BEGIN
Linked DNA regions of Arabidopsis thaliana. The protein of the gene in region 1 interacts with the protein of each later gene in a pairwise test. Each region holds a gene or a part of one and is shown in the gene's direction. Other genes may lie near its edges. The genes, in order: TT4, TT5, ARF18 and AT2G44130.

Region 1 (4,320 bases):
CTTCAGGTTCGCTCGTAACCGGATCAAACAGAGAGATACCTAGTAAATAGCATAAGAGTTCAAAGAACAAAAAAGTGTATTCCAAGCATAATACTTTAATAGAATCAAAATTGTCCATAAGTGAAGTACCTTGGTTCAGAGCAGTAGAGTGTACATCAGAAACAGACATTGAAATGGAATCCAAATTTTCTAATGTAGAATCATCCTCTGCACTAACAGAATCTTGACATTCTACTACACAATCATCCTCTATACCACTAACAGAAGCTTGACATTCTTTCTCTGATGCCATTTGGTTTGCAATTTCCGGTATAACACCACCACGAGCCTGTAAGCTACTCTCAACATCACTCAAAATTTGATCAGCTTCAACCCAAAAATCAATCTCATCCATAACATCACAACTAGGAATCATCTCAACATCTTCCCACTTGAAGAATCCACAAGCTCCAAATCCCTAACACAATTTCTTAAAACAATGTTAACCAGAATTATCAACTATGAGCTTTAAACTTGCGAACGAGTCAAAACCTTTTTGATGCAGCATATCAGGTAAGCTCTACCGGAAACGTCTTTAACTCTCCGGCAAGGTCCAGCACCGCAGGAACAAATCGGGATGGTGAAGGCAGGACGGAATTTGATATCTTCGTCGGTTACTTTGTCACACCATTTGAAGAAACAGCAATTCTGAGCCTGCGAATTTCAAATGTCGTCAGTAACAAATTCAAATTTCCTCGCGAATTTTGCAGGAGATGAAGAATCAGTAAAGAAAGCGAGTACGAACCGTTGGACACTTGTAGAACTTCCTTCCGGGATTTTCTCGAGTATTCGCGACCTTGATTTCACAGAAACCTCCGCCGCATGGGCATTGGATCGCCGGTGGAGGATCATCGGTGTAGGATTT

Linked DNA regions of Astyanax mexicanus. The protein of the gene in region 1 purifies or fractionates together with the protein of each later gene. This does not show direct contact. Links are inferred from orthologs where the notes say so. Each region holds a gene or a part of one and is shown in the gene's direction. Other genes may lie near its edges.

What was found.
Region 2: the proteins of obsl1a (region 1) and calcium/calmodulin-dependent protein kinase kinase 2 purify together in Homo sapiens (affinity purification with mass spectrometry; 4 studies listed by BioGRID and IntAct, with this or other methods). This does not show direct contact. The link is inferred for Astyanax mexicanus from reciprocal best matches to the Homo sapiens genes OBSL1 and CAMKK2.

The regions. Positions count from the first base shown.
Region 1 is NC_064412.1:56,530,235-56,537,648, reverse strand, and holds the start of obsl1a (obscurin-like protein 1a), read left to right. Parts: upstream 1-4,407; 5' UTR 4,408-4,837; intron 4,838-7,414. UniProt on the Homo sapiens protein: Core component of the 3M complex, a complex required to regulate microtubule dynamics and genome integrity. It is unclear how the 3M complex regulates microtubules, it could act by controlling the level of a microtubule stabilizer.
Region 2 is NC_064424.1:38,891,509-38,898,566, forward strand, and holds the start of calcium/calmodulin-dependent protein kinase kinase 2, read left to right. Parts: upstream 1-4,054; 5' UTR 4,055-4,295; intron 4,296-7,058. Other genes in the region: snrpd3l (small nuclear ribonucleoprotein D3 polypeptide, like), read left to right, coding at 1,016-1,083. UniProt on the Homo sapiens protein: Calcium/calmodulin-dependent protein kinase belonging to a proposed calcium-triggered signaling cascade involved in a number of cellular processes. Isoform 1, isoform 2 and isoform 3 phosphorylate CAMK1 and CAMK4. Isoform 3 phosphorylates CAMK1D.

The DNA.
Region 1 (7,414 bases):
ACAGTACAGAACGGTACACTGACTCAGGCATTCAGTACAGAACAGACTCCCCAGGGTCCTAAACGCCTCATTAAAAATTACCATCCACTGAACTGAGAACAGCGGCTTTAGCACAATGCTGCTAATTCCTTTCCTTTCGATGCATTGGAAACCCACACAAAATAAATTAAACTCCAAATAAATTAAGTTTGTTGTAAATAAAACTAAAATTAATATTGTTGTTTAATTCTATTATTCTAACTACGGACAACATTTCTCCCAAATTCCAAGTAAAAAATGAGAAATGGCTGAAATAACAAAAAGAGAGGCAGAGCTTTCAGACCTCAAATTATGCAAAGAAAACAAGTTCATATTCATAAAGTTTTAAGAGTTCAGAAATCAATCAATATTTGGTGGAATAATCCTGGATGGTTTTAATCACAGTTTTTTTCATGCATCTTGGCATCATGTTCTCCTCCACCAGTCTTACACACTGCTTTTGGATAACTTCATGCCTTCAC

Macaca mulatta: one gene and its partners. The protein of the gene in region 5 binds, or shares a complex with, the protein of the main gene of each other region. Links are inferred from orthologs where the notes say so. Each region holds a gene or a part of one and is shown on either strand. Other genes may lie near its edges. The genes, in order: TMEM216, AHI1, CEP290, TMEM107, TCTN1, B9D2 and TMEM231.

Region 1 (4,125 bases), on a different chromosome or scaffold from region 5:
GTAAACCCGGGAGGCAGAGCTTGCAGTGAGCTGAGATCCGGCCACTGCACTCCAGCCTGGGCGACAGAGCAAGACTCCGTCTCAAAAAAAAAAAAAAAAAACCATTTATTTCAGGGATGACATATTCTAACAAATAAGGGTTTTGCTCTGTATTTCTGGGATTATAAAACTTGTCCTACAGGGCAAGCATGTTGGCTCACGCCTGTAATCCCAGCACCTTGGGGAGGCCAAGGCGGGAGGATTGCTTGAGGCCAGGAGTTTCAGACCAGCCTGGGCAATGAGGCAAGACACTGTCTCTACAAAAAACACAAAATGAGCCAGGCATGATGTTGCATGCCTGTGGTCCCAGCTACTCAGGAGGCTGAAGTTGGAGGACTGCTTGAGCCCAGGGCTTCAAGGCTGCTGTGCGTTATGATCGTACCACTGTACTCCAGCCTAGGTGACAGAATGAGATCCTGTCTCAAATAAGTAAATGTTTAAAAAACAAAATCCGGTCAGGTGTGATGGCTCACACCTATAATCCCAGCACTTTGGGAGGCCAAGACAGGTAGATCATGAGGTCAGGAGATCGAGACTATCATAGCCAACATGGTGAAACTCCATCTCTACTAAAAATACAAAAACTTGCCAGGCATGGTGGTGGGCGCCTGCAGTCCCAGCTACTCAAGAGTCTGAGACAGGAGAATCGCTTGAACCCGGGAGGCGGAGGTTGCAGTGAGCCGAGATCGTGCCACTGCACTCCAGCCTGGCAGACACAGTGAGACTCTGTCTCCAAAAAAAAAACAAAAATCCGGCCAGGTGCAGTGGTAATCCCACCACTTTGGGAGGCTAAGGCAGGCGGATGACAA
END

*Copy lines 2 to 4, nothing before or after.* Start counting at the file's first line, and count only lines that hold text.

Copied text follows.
Region 1 (4,320 bases):
CTTCAGGTTCGCTCGTAACCGGATCAAACAGAGAGATACCTAGTAAATAGCATAAGAGTTCAAAGAACAAAAAAGTGTATTCCAAGCATAATACTTTAATAGAATCAAAATTGTCCATAAGTGAAGTACCTTGGTTCAGAGCAGTAGAGTGTACATCAGAAACAGACATTGAAATGGAATCCAAATTTTCTAATGTAGAATCATCCTCTGCACTAACAGAATCTTGACATTCTACTACACAATCATCCTCTATACCACTAACAGAAGCTTGACATTCTTTCTCTGATGCCATTTGGTTTGCAATTTCCGGTATAACACCACCACGAGCCTGTAAGCTACTCTCAACATCACTCAAAATTTGATCAGCTTCAACCCAAAAATCAATCTCATCCATAACATCACAACTAGGAATCATCTCAACATCTTCCCACTTGAAGAATCCACAAGCTCCAAATCCCTAACACAATTTCTTAAAACAATGTTAACCAGAATTATCAACTATGAGCTTTAAACTTGCGAACGAGTCAAAACCTTTTTGATGCAGCATATCAGGTAAGCTCTACCGGAAACGTCTTTAACTCTCCGGCAAGGTCCAGCACCGCAGGAACAAATCGGGATGGTGAAGGCAGGACGGAATTTGATATCTTCGTCGGTTACTTTGTCACACCATTTGAAGAAACAGCAATTCTGAGCCTGCGAATTTCAAATGTCGTCAGTAACAAATTCAAATTTCCTCGCGAATTTTGCAGGAGATGAAGAATCAGTAAAGAAAGCGAGTACGAACCGTTGGACACTTGTAGAACTTCCTTCCGGGATTTTCTCGAGTATTCGCGACCTTGATTTCACAGAAACCTCCGCCGCATGGGCATTGGATCGCCGGTGGAGGATCATCGGTGTAGGATTT

Linked DNA regions of Astyanax mexicanus. The protein of the gene in region 1 purifies or fractionates together with the protein of each later gene. This does not show direct contact. Links are inferred from orthologs where the notes say so. Each region holds a gene or a part of one and is shown in the gene's direction. Other genes may lie near its edges.